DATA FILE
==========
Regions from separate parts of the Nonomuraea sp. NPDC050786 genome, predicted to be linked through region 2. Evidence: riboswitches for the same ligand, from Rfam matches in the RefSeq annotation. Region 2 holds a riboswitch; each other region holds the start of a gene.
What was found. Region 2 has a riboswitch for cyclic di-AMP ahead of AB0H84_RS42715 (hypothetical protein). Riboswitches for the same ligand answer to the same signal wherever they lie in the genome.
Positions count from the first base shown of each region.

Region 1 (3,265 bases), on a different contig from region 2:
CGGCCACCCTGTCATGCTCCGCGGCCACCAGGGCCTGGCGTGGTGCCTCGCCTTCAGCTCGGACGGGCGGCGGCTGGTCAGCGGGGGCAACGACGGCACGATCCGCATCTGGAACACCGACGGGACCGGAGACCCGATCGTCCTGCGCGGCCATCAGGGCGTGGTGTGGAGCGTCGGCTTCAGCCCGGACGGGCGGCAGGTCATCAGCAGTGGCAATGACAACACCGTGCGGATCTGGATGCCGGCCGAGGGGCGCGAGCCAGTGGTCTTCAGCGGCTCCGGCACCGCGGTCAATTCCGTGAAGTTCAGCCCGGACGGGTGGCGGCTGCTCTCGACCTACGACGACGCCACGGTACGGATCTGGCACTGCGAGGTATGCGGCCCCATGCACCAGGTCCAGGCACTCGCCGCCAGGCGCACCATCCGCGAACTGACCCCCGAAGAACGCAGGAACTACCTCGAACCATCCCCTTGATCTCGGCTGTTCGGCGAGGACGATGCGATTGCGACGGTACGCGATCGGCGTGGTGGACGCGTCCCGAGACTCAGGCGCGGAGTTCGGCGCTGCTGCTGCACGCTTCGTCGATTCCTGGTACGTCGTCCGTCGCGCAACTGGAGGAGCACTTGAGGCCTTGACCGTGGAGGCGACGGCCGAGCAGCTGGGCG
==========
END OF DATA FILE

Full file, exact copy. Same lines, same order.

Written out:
Regions from separate parts of the Nonomuraea sp. NPDC050786 genome, predicted to be linked through region 2. Evidence: riboswitches for the same ligand, from Rfam matches in the RefSeq annotation. Region 2 holds a riboswitch; each other region holds the start of a gene.
What was found. Region 2 has a riboswitch for cyclic di-AMP ahead of AB0H84_RS42715 (hypothetical protein). Riboswitches for the same ligand answer to the same signal wherever they lie in the genome.
Positions count from the first base shown of each region.

Region 1 (3,265 bases), on a different contig from region 2:
CGGCCACCCTGTCATGCTCCGCGGCCACCAGGGCCTGGCGTGGTGCCTCGCCTTCAGCTCGGACGGGCGGCGGCTGGTCAGCGGGGGCAACGACGGCACGATCCGCATCTGGAACACCGACGGGACCGGAGACCCGATCGTCCTGCGCGGCCATCAGGGCGTGGTGTGGAGCGTCGGCTTCAGCCCGGACGGGCGGCAGGTCATCAGCAGTGGCAATGACAACACCGTGCGGATCTGGATGCCGGCCGAGGGGCGCGAGCCAGTGGTCTTCAGCGGCTCCGGCACCGCGGTCAATTCCGTGAAGTTCAGCCCGGACGGGTGGCGGCTGCTCTCGACCTACGACGACGCCACGGTACGGATCTGGCACTGCGAGGTATGCGGCCCCATGCACCAGGTCCAGGCACTCGCCGCCAGGCGCACCATCCGCGAACTGACCCCCGAAGAACGCAGGAACTACCTCGAACCATCCCCTTGATCTCGGCTGTTCGGCGAGGACGATGCGATTGCGACGGTACGCGATCGGCGTGGTGGACGCGTCCCGAGACTCAGGCGCGGAGTTCGGCGCTGCTGCTGCACGCTTCGTCGATTCCTGGTACGTCGTCCGTCGCGCAACTGGAGGAGCACTTGAGGCCTTGACCGTGGAGGCGACGGCCGAGCAGCTGGGCG